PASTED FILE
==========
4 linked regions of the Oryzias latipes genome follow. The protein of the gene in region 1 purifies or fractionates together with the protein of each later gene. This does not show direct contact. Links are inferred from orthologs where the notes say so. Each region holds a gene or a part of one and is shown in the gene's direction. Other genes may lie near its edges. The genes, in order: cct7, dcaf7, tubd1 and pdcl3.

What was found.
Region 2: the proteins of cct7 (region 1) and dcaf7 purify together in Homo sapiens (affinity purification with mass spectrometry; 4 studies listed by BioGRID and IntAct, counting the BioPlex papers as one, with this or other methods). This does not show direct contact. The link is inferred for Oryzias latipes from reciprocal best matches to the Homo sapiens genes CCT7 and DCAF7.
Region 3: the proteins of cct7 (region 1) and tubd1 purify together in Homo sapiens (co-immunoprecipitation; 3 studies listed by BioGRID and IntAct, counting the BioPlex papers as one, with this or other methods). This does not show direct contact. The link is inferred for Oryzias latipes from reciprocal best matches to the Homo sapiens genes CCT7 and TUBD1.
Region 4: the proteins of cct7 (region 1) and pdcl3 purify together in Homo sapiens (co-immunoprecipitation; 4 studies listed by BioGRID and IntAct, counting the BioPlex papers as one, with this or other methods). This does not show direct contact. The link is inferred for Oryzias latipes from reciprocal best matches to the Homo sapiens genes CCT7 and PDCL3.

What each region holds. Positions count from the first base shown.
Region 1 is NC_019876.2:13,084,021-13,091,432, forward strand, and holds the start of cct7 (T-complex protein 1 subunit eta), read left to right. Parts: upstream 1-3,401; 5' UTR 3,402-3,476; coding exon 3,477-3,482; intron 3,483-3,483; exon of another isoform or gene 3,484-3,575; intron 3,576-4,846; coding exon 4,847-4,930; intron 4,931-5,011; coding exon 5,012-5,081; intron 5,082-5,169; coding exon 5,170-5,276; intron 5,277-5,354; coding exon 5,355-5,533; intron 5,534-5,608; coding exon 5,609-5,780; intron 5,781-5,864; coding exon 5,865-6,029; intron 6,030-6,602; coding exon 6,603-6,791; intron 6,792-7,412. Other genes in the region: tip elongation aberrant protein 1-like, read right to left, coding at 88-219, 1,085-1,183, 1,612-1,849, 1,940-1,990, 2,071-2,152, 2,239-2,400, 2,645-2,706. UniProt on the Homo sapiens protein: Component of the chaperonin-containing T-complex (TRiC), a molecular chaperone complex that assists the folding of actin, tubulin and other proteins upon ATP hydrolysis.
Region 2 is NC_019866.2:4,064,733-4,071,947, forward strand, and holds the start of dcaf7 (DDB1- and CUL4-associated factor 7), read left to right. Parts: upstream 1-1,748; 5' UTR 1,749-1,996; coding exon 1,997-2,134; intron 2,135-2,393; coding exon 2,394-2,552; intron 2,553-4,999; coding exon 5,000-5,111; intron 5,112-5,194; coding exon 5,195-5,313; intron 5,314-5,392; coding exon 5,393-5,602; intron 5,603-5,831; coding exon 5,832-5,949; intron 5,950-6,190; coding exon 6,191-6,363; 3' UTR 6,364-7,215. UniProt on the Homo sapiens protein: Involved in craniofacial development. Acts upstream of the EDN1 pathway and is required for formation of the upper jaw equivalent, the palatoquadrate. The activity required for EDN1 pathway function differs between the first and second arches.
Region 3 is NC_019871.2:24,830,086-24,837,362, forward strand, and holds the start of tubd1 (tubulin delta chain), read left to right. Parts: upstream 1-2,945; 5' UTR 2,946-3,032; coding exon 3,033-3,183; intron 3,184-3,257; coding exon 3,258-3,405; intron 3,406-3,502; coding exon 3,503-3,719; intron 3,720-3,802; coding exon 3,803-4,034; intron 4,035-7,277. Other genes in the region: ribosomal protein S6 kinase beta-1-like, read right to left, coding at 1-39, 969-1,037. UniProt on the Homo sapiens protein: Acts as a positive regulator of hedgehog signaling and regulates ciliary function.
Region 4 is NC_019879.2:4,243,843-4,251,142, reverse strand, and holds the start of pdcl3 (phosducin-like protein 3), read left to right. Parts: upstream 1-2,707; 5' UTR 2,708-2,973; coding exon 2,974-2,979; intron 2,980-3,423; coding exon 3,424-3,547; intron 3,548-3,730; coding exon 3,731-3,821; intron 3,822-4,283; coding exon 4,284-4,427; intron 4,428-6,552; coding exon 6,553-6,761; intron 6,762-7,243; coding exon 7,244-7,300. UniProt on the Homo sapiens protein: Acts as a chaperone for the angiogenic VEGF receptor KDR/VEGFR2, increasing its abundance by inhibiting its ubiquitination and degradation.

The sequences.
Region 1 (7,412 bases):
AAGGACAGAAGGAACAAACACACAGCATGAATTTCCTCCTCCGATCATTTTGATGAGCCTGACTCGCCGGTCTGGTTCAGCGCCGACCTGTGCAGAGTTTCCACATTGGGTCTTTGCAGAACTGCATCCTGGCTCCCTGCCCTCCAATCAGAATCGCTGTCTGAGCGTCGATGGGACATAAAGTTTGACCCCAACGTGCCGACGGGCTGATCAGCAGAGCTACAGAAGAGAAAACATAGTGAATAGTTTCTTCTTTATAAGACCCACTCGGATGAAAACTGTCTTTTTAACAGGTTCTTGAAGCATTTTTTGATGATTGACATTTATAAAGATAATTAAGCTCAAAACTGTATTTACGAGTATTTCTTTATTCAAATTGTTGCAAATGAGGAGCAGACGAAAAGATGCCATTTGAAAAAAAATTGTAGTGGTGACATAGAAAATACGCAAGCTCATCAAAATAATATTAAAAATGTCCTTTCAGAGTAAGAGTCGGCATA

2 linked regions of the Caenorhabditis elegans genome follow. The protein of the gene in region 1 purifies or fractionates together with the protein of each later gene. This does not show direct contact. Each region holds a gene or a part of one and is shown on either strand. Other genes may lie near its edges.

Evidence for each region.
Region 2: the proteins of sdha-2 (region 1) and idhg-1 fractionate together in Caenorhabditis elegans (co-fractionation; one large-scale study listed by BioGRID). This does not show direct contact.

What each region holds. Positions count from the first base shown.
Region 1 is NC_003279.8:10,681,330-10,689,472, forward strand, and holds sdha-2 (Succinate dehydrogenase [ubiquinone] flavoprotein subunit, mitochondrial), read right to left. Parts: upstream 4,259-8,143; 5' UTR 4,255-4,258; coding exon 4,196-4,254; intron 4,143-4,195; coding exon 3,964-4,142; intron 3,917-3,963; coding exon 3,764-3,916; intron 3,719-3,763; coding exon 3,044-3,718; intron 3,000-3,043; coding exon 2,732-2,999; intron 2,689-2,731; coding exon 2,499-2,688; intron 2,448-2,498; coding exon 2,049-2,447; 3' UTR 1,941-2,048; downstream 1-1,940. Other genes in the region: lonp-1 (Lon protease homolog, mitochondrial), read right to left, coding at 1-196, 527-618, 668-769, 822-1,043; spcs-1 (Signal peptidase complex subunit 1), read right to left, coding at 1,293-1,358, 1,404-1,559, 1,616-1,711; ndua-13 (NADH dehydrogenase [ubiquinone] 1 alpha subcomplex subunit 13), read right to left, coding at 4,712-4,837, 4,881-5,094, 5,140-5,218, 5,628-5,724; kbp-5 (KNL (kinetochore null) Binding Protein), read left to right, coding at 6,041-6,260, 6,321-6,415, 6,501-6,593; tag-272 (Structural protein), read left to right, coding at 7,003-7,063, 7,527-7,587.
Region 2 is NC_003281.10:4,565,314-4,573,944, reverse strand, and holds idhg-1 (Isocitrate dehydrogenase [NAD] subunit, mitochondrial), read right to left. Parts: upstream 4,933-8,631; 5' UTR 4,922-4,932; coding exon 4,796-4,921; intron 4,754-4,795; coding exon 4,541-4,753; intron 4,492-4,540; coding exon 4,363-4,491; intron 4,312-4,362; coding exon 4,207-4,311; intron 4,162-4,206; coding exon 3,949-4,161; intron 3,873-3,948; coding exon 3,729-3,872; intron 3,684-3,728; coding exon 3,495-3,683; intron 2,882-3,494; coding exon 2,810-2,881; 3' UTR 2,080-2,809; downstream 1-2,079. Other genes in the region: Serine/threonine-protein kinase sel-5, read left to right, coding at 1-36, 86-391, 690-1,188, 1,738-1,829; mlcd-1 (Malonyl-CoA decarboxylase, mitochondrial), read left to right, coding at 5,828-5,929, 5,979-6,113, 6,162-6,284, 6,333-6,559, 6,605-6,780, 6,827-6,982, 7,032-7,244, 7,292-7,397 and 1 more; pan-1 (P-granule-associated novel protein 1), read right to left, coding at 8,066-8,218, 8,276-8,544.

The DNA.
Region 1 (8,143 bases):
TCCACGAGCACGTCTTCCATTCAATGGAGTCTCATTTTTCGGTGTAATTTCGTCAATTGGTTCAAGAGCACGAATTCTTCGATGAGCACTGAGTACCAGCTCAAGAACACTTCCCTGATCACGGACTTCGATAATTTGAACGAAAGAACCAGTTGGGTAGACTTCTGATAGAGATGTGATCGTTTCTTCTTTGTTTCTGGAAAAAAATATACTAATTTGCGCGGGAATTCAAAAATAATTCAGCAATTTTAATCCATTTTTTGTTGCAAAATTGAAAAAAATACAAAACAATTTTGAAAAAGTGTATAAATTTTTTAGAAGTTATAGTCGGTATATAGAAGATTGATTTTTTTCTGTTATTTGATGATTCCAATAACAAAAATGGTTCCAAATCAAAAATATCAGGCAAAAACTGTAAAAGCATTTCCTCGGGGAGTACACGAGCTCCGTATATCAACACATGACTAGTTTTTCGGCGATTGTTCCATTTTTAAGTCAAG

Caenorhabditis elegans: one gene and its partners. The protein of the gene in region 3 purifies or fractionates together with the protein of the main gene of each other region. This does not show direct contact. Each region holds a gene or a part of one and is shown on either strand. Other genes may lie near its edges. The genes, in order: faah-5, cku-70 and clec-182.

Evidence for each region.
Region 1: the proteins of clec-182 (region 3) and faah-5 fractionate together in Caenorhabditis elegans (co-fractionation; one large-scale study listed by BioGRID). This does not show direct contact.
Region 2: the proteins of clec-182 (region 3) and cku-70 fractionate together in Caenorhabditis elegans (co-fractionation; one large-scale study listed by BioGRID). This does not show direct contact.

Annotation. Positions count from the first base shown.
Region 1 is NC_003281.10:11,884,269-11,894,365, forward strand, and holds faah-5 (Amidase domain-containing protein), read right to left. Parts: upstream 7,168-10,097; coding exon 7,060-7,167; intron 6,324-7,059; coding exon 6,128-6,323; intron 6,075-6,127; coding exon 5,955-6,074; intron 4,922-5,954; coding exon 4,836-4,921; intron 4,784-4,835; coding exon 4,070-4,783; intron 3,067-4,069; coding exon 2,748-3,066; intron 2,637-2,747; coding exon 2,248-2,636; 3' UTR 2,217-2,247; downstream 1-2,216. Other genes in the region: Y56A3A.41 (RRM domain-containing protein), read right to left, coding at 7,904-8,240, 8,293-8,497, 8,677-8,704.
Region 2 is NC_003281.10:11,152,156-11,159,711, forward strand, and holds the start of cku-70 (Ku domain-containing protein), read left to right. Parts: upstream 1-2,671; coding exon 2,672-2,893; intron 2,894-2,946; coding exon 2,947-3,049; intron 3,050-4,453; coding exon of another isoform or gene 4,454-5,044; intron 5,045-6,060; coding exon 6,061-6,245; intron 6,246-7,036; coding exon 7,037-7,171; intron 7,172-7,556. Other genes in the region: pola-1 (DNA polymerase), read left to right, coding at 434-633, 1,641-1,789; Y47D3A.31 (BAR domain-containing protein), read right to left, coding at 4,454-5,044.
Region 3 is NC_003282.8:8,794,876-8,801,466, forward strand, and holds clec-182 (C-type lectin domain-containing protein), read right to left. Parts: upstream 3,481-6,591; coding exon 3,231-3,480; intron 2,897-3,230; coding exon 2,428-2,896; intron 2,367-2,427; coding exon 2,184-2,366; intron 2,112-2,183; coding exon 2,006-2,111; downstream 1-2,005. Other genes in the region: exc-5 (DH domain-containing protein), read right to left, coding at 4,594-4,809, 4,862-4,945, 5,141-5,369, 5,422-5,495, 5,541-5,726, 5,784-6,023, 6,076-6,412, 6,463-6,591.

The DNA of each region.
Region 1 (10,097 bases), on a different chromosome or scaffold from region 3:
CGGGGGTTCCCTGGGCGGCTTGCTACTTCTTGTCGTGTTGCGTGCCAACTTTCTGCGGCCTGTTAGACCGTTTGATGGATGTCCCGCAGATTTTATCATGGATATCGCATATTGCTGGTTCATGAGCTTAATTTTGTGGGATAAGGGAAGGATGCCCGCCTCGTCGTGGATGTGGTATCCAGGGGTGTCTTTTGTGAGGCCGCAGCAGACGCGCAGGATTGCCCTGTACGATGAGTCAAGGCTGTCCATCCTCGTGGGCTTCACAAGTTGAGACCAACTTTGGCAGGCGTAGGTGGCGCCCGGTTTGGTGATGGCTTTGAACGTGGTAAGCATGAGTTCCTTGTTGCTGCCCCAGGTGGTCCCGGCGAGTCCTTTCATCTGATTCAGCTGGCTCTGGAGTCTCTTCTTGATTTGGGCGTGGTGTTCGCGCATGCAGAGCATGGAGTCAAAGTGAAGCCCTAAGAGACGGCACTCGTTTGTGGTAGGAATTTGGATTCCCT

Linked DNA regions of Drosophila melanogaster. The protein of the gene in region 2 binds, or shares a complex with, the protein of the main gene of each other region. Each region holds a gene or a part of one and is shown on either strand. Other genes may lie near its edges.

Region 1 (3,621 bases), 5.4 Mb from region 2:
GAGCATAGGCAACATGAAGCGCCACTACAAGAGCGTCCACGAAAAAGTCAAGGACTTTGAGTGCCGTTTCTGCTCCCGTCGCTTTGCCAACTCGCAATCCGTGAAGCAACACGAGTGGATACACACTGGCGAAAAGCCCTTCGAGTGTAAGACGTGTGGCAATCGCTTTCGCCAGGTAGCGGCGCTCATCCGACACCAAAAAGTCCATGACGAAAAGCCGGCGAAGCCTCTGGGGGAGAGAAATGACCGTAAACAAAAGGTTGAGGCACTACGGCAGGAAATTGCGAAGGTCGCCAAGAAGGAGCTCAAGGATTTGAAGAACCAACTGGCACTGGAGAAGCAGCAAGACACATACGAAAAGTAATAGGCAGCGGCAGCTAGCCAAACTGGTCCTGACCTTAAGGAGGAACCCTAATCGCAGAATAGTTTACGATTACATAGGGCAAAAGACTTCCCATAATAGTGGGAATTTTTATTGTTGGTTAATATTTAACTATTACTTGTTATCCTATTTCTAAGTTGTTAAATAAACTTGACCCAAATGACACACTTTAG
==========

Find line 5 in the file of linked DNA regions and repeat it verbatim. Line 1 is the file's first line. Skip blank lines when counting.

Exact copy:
Region 4: the proteins of cct7 (region 1) and pdcl3 purify together in Homo sapiens (co-immunoprecipitation; 4 studies listed by BioGRID and IntAct, counting the BioPlex papers as one, with this or other methods). This does not show direct contact. The link is inferred for Oryzias latipes from reciprocal best matches to the Homo sapiens genes CCT7 and PDCL3.